WASHINGTON - The Senate Judiciary Committee will question Attorney General John Ashcroft's actions in prosecuting the war on terrorism and protecting the public.
Tomorrow's hearing will be the third in three days dealing with the Justice Department's actions since the terrorist attacks.
These hearings hint at a shift in the political landscape in Washington. The near-total support of the Bush administration's antiterrorism tactics is giving way to growing criticism.
Polls show a significant drop in the public fears about terrorism. This shift may diminish the desire for complete political unity - and embolden critics to question members of Bush's team.
As fear lessens, "There's a complacency factor that's settling in," says Marshall Wittmann, a congressional analyst at the Hudson Institute in Washington.
That means partisanship is resurrecting itself on Capitol Hill. Furthermore, Ashcroft himself, "has become the clear face of hard-core conservatism" for some Democrats, "and that has fueled opposition to him on civil liberties and other issues," says Mr. Wittmann.
The debate centers on two issues: whether the tactics used by the Justice Department are too draconian - and whether Ashcroft's team has done too little consulting with Congress.
The attorney general has faced mounting criticism over several issues: asking Arab-American men to submit to voluntary interviews, listening to conversations between terrorism suspects and their lawyers, and not revealing information about some 1,000 people detained since Sept. 11.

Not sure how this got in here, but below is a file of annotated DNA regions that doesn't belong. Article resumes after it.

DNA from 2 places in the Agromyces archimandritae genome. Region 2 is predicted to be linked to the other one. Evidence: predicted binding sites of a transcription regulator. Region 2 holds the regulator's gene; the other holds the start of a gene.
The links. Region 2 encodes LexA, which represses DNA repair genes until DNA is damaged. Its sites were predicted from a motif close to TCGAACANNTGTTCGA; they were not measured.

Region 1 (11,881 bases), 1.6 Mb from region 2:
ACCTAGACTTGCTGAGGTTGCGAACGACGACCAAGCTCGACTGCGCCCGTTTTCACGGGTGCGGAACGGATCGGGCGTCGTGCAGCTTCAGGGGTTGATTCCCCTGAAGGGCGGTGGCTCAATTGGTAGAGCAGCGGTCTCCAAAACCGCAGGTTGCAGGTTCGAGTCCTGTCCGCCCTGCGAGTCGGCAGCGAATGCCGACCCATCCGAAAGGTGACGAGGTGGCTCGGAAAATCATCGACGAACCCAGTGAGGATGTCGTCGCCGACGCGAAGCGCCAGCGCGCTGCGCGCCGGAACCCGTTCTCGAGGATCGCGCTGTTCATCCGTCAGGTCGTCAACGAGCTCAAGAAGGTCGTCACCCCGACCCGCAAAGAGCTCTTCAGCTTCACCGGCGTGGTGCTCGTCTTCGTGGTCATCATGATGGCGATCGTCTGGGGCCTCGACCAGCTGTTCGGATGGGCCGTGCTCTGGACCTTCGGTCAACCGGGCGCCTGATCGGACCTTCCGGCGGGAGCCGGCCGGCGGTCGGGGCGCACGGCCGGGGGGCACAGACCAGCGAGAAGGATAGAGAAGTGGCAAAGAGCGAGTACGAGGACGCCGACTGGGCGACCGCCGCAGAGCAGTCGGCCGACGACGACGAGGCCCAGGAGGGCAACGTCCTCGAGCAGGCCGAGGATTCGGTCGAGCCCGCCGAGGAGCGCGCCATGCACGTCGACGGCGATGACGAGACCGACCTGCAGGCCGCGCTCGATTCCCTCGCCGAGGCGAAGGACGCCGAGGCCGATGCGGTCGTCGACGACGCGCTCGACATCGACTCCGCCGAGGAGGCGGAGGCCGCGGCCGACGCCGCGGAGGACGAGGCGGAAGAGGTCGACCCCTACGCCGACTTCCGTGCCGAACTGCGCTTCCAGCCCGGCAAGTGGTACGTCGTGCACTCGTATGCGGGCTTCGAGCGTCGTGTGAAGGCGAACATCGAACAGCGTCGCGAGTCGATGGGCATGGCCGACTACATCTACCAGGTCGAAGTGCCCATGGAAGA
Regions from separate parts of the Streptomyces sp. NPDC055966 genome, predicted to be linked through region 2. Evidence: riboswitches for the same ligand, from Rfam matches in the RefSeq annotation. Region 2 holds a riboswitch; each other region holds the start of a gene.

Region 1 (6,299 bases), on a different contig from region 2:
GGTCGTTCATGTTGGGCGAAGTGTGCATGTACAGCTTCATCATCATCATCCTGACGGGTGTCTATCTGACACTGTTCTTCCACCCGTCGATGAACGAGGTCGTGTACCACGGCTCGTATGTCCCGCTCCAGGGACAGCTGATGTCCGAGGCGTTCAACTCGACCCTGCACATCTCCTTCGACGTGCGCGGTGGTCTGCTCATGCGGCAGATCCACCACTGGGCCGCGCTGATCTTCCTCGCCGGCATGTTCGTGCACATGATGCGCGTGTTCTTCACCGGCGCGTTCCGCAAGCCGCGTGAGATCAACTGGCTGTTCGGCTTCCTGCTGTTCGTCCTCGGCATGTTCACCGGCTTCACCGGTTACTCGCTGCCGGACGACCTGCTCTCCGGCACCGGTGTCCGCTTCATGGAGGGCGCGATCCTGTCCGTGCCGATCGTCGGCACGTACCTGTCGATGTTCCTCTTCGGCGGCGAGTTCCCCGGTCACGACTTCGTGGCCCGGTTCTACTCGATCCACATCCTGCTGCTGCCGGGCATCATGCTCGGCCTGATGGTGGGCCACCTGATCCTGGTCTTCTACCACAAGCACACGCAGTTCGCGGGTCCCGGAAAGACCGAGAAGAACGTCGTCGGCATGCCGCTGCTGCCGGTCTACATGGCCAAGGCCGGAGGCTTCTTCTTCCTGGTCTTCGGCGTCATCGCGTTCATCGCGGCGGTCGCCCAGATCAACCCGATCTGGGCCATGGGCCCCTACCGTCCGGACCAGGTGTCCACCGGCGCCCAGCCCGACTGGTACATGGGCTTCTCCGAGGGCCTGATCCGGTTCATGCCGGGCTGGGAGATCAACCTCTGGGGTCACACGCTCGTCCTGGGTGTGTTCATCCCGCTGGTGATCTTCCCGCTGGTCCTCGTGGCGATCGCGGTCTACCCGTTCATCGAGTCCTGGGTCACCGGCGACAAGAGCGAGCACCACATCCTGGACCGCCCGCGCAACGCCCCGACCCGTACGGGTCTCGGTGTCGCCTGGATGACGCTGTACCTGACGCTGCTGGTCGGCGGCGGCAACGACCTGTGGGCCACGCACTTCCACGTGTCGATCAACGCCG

Some observers say senators - including Judiciary Committee Chair Patrick Leahy (D) of Vermont - are whining about being left out of the law enforcement loop.
Others counter that an important constitutional issue is at stake. "This isn't just about Congress complaining: It's about the Constitution, which sets up three branches of government," says Neal Katyal, a law professor at Yale University in New Haven, Conn. Having Congress play its role as a check on the executive branch is crucial, he says.
Bush supporters say that swift executive action is required in a time of war. And the public largely agrees. A recent Gallup poll showed that 60 percent of Americans think the administration's approach to civil liberties is "about right."
Still, the lessening of public concern about a new terrorist attack could eventually lead to a shift in public attitudes about how heavy-handed the government should be. Gallup reports that 35 percent of Americans are worried that they or someone in their family will be a victim of terrorism. That's down from 59 percent in the wake of the October anthrax attacks - and it roughly matches pre-Sept. 11 levels.
Recently on Capitol Hill lawmakers who have been only quietly criticizing the administration have grown bolder. Ashcroft's appearance tomorrow follows two Senate hearings Tuesday - one that looked into the Justice Department's detentions and another on military tribunals. "The attorney general is going to face questions on detainment and on tribunals," one Hill staffer says. "But I wouldn't say the issue for the committee now is that DOJ is overreaching ... but that the administration is acting unilaterally."
The question now is whether the criticism arising around Ashcroft stays contained or spreads to other areas of the administration's war effort.